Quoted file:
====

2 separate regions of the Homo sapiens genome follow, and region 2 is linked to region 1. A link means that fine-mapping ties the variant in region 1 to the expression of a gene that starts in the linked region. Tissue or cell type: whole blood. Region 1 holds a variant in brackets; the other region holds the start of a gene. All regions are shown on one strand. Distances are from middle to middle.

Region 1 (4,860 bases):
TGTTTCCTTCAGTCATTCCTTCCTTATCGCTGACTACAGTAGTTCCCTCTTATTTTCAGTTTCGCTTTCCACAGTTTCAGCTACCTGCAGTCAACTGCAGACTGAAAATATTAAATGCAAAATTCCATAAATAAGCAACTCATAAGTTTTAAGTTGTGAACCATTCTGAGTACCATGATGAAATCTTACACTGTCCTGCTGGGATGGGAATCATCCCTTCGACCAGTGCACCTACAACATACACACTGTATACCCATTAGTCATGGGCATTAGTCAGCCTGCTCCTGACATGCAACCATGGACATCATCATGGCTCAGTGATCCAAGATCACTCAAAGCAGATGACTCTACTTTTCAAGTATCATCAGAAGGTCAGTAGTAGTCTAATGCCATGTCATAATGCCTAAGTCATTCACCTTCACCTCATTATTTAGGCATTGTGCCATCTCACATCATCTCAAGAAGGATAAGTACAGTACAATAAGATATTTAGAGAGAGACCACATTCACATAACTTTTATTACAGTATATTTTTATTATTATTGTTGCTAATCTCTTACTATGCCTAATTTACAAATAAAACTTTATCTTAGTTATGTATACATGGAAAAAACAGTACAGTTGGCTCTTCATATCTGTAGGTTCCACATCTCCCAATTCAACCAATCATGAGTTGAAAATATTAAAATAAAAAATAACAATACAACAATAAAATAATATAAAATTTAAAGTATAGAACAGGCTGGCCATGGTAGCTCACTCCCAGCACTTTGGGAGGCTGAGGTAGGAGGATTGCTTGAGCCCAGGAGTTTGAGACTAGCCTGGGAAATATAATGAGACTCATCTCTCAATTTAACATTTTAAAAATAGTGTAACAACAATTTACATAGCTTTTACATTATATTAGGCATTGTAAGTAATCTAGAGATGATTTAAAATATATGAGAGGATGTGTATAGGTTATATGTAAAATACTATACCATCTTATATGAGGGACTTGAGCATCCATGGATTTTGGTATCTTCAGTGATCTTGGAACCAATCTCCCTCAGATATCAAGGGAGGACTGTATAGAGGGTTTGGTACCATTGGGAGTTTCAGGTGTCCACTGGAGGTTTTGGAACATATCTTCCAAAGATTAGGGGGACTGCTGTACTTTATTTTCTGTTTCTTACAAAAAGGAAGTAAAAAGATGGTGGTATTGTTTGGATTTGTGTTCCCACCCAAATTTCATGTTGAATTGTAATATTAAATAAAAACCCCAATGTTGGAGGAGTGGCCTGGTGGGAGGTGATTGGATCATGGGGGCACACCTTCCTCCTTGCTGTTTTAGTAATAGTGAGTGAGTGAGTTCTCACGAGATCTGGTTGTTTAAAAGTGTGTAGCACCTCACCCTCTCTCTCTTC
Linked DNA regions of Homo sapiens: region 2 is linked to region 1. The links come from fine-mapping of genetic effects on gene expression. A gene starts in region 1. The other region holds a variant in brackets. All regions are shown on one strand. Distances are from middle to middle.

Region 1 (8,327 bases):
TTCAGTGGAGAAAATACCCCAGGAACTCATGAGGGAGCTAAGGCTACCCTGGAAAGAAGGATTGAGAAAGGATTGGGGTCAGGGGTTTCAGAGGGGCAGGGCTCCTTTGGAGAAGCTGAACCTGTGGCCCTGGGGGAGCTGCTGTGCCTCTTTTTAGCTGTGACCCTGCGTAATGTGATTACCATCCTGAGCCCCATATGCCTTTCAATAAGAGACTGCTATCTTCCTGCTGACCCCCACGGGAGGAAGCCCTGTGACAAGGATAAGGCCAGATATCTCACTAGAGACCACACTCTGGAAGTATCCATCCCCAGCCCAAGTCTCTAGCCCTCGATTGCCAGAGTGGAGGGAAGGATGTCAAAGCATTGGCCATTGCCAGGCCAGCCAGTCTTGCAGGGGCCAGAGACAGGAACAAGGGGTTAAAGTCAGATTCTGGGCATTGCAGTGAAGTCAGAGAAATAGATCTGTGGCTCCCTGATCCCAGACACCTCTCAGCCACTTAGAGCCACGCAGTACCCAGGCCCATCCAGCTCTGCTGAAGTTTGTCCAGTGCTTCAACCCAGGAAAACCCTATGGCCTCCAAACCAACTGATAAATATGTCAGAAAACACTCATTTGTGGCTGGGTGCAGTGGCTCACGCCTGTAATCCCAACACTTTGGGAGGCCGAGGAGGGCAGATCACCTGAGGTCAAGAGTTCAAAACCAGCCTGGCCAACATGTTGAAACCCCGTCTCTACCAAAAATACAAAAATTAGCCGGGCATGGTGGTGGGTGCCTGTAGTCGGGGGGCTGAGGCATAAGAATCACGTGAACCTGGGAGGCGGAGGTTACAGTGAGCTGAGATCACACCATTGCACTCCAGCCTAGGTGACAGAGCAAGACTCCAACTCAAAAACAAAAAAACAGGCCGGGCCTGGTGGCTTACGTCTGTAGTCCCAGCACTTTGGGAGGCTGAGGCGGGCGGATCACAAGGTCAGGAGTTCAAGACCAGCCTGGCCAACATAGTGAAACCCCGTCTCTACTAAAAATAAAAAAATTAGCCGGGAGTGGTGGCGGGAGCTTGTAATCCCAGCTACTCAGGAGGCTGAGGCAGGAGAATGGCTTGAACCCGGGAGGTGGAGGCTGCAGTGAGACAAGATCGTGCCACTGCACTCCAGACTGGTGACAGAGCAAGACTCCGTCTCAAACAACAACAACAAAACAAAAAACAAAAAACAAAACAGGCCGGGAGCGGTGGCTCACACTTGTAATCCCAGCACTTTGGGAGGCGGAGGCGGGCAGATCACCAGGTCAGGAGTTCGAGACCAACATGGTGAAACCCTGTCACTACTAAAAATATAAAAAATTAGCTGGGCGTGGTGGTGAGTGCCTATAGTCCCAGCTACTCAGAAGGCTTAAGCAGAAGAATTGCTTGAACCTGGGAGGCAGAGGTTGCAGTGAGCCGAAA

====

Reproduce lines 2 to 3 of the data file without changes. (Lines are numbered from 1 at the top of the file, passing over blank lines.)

Region 1 (4,860 bases):
TGTTTCCTTCAGTCATTCCTTCCTTATCGCTGACTACAGTAGTTCCCTCTTATTTTCAGTTTCGCTTTCCACAGTTTCAGCTACCTGCAGTCAACTGCAGACTGAAAATATTAAATGCAAAATTCCATAAATAAGCAACTCATAAGTTTTAAGTTGTGAACCATTCTGAGTACCATGATGAAATCTTACACTGTCCTGCTGGGATGGGAATCATCCCTTCGACCAGTGCACCTACAACATACACACTGTATACCCATTAGTCATGGGCATTAGTCAGCCTGCTCCTGACATGCAACCATGGACATCATCATGGCTCAGTGATCCAAGATCACTCAAAGCAGATGACTCTACTTTTCAAGTATCATCAGAAGGTCAGTAGTAGTCTAATGCCATGTCATAATGCCTAAGTCATTCACCTTCACCTCATTATTTAGGCATTGTGCCATCTCACATCATCTCAAGAAGGATAAGTACAGTACAATAAGATATTTAGAGAGAGACCACATTCACATAACTTTTATTACAGTATATTTTTATTATTATTGTTGCTAATCTCTTACTATGCCTAATTTACAAATAAAACTTTATCTTAGTTATGTATACATGGAAAAAACAGTACAGTTGGCTCTTCATATCTGTAGGTTCCACATCTCCCAATTCAACCAATCATGAGTTGAAAATATTAAAATAAAAAATAACAATACAACAATAAAATAATATAAAATTTAAAGTATAGAACAGGCTGGCCATGGTAGCTCACTCCCAGCACTTTGGGAGGCTGAGGTAGGAGGATTGCTTGAGCCCAGGAGTTTGAGACTAGCCTGGGAAATATAATGAGACTCATCTCTCAATTTAACATTTTAAAAATAGTGTAACAACAATTTACATAGCTTTTACATTATATTAGGCATTGTAAGTAATCTAGAGATGATTTAAAATATATGAGAGGATGTGTATAGGTTATATGTAAAATACTATACCATCTTATATGAGGGACTTGAGCATCCATGGATTTTGGTATCTTCAGTGATCTTGGAACCAATCTCCCTCAGATATCAAGGGAGGACTGTATAGAGGGTTTGGTACCATTGGGAGTTTCAGGTGTCCACTGGAGGTTTTGGAACATATCTTCCAAAGATTAGGGGGACTGCTGTACTTTATTTTCTGTTTCTTACAAAAAGGAAGTAAAAAGATGGTGGTATTGTTTGGATTTGTGTTCCCACCCAAATTTCATGTTGAATTGTAATATTAAATAAAAACCCCAATGTTGGAGGAGTGGCCTGGTGGGAGGTGATTGGATCATGGGGGCACACCTTCCTCCTTGCTGTTTTAGTAATAGTGAGTGAGTGAGTTCTCACGAGATCTGGTTGTTTAAAAGTGTGTAGCACCTCACCCTCTCTCTCTTC